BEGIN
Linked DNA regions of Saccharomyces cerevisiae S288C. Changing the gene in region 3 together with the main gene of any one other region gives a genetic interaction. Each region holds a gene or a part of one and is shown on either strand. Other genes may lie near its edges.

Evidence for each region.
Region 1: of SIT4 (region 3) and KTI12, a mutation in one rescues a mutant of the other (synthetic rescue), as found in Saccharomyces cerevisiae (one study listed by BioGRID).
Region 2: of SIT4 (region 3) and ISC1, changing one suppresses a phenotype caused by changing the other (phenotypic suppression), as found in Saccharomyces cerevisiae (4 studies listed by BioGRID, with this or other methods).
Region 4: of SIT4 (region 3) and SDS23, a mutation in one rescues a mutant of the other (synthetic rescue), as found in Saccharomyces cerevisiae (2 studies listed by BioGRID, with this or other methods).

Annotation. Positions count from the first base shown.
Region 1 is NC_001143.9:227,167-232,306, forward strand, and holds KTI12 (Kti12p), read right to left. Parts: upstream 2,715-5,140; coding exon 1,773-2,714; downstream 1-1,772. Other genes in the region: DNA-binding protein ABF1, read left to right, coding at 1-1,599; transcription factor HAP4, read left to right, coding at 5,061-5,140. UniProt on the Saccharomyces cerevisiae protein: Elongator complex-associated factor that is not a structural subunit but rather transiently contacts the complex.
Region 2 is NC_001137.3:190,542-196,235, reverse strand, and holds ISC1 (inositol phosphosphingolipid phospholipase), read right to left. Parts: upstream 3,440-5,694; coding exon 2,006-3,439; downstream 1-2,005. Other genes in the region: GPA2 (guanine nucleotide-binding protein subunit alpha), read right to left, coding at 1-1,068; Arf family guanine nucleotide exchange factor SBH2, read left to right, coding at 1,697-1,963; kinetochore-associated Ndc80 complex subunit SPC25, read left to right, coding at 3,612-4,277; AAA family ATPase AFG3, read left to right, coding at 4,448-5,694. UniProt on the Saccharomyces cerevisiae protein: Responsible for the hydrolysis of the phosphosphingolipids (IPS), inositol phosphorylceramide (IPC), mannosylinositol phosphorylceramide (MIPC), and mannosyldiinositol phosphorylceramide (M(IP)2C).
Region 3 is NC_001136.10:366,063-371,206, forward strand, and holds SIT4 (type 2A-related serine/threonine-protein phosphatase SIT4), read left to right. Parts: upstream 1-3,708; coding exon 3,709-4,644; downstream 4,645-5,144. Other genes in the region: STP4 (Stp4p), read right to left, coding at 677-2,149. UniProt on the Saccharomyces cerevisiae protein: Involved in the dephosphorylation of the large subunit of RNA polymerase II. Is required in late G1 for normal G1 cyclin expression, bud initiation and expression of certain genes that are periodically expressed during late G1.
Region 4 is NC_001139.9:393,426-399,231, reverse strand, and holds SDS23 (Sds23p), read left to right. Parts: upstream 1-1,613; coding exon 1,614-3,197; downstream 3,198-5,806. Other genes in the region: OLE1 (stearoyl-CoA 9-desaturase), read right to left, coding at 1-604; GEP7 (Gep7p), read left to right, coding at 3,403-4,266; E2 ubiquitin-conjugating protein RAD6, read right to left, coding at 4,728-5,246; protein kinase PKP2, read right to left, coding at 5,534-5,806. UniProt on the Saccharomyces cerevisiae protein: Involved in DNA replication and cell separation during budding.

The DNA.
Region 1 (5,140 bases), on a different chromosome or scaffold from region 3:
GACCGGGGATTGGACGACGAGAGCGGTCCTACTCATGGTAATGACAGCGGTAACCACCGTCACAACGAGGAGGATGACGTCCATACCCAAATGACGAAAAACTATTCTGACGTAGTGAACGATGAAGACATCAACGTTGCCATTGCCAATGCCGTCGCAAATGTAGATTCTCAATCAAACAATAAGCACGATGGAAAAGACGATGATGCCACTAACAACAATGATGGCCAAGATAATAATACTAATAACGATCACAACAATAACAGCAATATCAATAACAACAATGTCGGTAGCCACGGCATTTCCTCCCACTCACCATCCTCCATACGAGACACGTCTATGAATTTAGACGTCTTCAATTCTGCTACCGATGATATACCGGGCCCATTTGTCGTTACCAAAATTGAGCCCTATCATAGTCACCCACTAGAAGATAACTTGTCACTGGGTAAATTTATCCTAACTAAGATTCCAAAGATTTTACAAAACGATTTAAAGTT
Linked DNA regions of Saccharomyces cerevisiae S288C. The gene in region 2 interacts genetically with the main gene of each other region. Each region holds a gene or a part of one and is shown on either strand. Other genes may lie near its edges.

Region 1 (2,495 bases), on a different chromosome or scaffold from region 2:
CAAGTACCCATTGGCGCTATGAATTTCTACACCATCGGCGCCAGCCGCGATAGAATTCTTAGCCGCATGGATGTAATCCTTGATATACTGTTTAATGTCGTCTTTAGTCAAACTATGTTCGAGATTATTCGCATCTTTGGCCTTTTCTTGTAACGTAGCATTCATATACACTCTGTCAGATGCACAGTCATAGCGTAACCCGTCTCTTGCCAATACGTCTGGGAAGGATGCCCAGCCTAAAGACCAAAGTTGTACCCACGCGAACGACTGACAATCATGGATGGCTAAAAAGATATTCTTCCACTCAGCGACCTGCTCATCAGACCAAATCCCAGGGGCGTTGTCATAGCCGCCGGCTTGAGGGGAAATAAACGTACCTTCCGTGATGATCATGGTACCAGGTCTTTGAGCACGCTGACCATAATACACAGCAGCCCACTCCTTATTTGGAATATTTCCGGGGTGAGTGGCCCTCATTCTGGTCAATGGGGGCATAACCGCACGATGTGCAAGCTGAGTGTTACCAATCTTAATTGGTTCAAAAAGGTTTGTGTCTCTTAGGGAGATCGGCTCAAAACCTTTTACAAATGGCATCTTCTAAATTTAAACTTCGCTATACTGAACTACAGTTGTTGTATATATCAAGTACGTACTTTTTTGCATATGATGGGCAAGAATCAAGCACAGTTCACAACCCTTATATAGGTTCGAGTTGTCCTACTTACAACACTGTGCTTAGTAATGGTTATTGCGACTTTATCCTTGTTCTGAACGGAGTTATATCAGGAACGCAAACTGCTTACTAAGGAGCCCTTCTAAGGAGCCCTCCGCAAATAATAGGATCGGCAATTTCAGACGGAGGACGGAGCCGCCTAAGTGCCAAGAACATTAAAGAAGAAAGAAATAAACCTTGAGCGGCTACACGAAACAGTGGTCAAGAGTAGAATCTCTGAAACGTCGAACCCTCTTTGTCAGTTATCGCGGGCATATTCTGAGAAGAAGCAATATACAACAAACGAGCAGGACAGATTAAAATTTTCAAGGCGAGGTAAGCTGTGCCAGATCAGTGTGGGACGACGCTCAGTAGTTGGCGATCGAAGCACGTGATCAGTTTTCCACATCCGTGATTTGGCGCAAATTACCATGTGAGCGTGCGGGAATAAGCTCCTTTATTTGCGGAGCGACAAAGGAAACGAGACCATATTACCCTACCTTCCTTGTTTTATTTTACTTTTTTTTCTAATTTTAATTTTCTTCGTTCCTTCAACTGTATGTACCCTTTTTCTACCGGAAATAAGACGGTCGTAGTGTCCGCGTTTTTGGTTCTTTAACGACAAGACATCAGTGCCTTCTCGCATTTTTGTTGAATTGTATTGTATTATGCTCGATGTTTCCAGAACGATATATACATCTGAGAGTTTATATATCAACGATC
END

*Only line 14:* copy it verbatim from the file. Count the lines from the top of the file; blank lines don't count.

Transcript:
Linked DNA regions of Saccharomyces cerevisiae S288C. The gene in region 2 interacts genetically with the main gene of each other region. Each region holds a gene or a part of one and is shown on either strand. Other genes may lie near its edges.